Palmyra’s first female city attorney Mary Alby Anderson possessed rich legal heritage


BY MARY LOU MONTGOMERY

The 19th Amendment gave women in the United States the universal right to vote effective Jan. 1, 1919.

The passage of this amendment was a long and hard-fought battle, which ultimately equalized not only voting rights between men and women in this nation, but also between women across the multitude of states constituting the United States.

Missouri was among the states that allowed women to vote only in presidential elections prior to the passage of the 19th Amendment.

Talk of women’s voting rights preceded the Civil War, but the fight for voting rights didn’t gain momentum until after the war’s end.

A Palmyra woman, Mary Alby Anderson, was among her generation’s early vocal and active supporters of the suffrage movement.

Born in 1879 at Palmyra, Mo., Mary Alby Anderson came from a rich line of purveyors of the law. Her grandfather, Thomas Lilbourne Anderson, was admitted to the bar in 1829, before he came of age. He practiced in Kentucky in 1830, subsequently moved to St. Charles, Mo., and had located at Palmyra by the end of 1832. He represented the First Missouri district in the congress of the United States and was respected as a distinguished lawyer and orator.

Mary Alby Anderson’s father, William Russell Anderson, practiced law in Palmyra with his father. Her uncle, Rufus E. Anderson, born in 1833, practiced in Palmyra and Hannibal, later serving on the judiciary bench. Her great-grandfather was Boswell Preston, who served with the Confederacy during the Civil War.

Her brother, Thomas L. Anderson, born in 1865, was a practicing attorney in Hannibal.

Mary Alby Anderson also studied the law and served as Palmyra’s city attorney from 1899-1901, first elected to the post when she was barely 21.

Her first court case drew nation-wide attention; not on its own merit, but because of the uniqueness that she was a woman.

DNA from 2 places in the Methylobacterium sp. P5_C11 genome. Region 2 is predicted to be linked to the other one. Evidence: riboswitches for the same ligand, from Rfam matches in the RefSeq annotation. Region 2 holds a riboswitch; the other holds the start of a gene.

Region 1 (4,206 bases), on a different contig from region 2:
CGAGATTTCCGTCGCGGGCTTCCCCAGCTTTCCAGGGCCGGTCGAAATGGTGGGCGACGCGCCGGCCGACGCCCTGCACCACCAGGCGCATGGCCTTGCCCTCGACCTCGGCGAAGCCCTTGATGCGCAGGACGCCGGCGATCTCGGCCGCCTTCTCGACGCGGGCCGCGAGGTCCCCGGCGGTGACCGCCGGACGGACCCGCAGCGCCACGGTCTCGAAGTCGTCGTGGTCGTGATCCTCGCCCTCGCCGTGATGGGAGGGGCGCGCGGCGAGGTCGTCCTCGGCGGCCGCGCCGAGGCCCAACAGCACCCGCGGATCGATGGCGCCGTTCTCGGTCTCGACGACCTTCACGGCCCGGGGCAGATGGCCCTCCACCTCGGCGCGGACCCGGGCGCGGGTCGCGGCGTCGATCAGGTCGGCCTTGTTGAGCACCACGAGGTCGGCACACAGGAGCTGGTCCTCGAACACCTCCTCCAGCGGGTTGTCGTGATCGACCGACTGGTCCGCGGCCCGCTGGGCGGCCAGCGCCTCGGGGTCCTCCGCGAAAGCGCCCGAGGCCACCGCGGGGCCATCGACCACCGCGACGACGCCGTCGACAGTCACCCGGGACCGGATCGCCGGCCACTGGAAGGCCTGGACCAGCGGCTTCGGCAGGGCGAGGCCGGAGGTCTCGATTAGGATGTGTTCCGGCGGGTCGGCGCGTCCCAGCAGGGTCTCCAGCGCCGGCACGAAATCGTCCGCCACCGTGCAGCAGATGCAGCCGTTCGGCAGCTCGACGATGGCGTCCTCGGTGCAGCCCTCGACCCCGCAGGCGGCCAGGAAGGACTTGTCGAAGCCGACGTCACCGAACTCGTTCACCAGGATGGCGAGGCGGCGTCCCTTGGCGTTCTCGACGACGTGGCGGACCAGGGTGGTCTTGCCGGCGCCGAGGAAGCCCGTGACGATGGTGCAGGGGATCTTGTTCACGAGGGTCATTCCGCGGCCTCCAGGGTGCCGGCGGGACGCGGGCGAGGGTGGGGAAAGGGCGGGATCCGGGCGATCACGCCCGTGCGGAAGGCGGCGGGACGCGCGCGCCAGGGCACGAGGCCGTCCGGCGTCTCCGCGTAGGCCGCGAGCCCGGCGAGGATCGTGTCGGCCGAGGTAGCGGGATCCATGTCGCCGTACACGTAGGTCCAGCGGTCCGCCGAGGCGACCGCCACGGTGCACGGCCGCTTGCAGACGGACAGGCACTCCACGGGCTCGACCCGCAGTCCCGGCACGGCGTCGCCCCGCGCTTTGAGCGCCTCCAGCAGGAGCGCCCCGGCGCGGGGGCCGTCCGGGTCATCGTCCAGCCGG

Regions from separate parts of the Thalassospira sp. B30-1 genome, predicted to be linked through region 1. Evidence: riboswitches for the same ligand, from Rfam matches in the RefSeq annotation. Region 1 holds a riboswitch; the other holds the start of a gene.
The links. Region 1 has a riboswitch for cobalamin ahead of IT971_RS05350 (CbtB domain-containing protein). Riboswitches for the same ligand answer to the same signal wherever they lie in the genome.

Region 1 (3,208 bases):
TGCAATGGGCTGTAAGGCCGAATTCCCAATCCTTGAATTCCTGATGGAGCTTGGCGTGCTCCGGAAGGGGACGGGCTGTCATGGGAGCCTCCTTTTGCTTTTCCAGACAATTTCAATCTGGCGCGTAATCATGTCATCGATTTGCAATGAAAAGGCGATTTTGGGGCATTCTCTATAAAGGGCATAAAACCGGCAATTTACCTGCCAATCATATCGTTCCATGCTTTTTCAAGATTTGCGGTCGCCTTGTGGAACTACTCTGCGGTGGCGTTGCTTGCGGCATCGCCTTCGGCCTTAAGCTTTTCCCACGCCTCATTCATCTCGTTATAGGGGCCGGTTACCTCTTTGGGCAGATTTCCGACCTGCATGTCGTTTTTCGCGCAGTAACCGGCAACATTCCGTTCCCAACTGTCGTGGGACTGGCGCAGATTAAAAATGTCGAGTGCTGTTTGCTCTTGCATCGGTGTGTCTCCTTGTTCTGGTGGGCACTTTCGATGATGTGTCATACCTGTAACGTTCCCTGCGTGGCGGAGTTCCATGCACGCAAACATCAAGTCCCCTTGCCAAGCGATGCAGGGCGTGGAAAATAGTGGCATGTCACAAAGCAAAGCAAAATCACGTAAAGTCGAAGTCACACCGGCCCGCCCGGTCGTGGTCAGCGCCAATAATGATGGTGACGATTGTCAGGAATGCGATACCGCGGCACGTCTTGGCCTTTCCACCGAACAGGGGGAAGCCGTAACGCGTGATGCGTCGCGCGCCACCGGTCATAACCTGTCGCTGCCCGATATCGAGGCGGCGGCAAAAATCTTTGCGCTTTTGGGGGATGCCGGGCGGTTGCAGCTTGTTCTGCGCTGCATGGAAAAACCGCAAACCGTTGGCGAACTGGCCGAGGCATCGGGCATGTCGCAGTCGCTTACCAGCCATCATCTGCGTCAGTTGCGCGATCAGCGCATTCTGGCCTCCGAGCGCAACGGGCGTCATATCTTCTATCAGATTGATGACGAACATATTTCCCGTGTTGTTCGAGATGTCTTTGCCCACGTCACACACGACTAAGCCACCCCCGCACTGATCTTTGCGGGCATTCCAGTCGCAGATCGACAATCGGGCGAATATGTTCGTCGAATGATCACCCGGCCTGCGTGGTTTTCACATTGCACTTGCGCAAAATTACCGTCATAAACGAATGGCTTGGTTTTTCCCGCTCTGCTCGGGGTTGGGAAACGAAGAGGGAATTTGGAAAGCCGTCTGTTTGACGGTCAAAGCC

The Los Angeles Herald reported on Sept. 19, 1900: “In the Public Eye - Miss Mary Anderson, city attorney of Palmyra, Mo., made her official debut in court the other day and succeeded in securing a conviction. Her victim was fined $2.”

Her extensive legal background and heritage served as a natural progression to ultimate involvement in the women’s suffrage movement.

Mary Anderson met Ortho Floyd Matthews of Macon, Mo., when he served as attorney on the opposite side of a case she was handling. Her views toward a woman’s right to vote were already well established when they met, and early on conflicted with Matthews’ southern beliefs.

Love ultimately won out over the law, and on Dec. 25, 1901 they married. She moved to Macon, where Ortho was established in a law practice with his father, Judge Richard S. Matthews.

During the early years of her marriage, Mary Anderson Matthews wrote a novel which promoted the right to vote for women, and wove in a love story loosely based upon her own courtship with her husband.

She penned “Love vs. law,” which was published by Broadway Publishing Company, copyright 1905. According to the General History of Macon County, Missouri, Volume 2, the book “was very extensively sold throughout the country and received hosts of very favorable notices in the newspapers and literary magazines.”

An outdoor loving woman, she is believed to be the first woman to take out a license to hunt in Missouri, after the hunting law went into effect June 16, 1905. The Macon Times Democrat reported on July 20, 1905, “Mrs. Matthews is an enthusiastic hunter, and is as good a shot with rifle or shotgun as any of the masculine nimrods in this region.”

The love story that captured the interests of readers across the nation wasn’t to last. Mary Anderson Matthews was granted a divorce from her husband on May 21, 1930. Ortho Matthews died not long after, on Nov. 23, 1933, in Macon.

She died Feb. 18, 1948, at the age of 69, at the home of her sister, Mrs. R.F. Battersby in Columbia,

and is buried near her parents at Greenwood Cemetery, Palmyra.

PHOTO is a screenshot of a 1905 edition of the St. Louis Republic, accessed through Chronicling America, Library of Congress.

Sources: Mirror of Hannibal; The Register of the Kentucky State Historic Society Vol. 19; Students of the University of Virginia 1825-1874; ancestry.com; Macon Chronicle-Herald at Newspapers .com; St. Louis Republic, Chronicling America, Library of Congress; The Macon Republican; LaPlata Home Press; Macon Times Democrat @ newspapers.com

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